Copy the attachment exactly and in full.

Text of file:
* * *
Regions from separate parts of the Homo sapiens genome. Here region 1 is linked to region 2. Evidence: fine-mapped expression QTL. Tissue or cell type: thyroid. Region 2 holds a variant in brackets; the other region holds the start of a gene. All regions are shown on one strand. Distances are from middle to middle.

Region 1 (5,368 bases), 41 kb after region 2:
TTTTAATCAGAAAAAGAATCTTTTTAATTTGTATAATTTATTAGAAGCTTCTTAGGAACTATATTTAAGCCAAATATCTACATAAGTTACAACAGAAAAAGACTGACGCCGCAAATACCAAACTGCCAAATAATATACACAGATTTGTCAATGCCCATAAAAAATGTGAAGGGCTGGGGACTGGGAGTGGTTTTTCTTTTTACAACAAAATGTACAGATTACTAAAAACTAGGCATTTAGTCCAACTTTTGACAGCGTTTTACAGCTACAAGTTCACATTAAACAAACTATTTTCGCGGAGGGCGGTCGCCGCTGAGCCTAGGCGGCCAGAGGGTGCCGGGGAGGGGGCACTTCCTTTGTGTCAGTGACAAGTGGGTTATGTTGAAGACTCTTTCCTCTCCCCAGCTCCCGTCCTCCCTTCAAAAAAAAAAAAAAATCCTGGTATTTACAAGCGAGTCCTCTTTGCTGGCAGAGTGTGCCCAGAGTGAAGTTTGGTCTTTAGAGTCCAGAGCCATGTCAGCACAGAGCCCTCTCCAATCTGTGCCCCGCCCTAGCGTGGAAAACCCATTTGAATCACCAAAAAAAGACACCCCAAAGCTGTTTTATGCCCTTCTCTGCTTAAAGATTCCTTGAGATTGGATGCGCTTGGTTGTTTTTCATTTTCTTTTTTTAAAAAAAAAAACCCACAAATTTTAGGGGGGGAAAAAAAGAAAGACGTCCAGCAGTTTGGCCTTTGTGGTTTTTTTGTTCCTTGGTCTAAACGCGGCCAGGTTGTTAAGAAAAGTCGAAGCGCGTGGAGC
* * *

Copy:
Regions from separate parts of the Homo sapiens genome. Here region 1 is linked to region 2. Evidence: fine-mapped expression QTL. Tissue or cell type: thyroid. Region 2 holds a variant in brackets; the other region holds the start of a gene. All regions are shown on one strand. Distances are from middle to middle.

Region 1 (5,368 bases), 41 kb after region 2:
TTTTAATCAGAAAAAGAATCTTTTTAATTTGTATAATTTATTAGAAGCTTCTTAGGAACTATATTTAAGCCAAATATCTACATAAGTTACAACAGAAAAAGACTGACGCCGCAAATACCAAACTGCCAAATAATATACACAGATTTGTCAATGCCCATAAAAAATGTGAAGGGCTGGGGACTGGGAGTGGTTTTTCTTTTTACAACAAAATGTACAGATTACTAAAAACTAGGCATTTAGTCCAACTTTTGACAGCGTTTTACAGCTACAAGTTCACATTAAACAAACTATTTTCGCGGAGGGCGGTCGCCGCTGAGCCTAGGCGGCCAGAGGGTGCCGGGGAGGGGGCACTTCCTTTGTGTCAGTGACAAGTGGGTTATGTTGAAGACTCTTTCCTCTCCCCAGCTCCCGTCCTCCCTTCAAAAAAAAAAAAAAATCCTGGTATTTACAAGCGAGTCCTCTTTGCTGGCAGAGTGTGCCCAGAGTGAAGTTTGGTCTTTAGAGTCCAGAGCCATGTCAGCACAGAGCCCTCTCCAATCTGTGCCCCGCCCTAGCGTGGAAAACCCATTTGAATCACCAAAAAAAGACACCCCAAAGCTGTTTTATGCCCTTCTCTGCTTAAAGATTCCTTGAGATTGGATGCGCTTGGTTGTTTTTCATTTTCTTTTTTTAAAAAAAAAAACCCACAAATTTTAGGGGGGGAAAAAAAGAAAGACGTCCAGCAGTTTGGCCTTTGTGGTTTTTTTGTTCCTTGGTCTAAACGCGGCCAGGTTGTTAAGAAAAGTCGAAGCGCGTGGAGC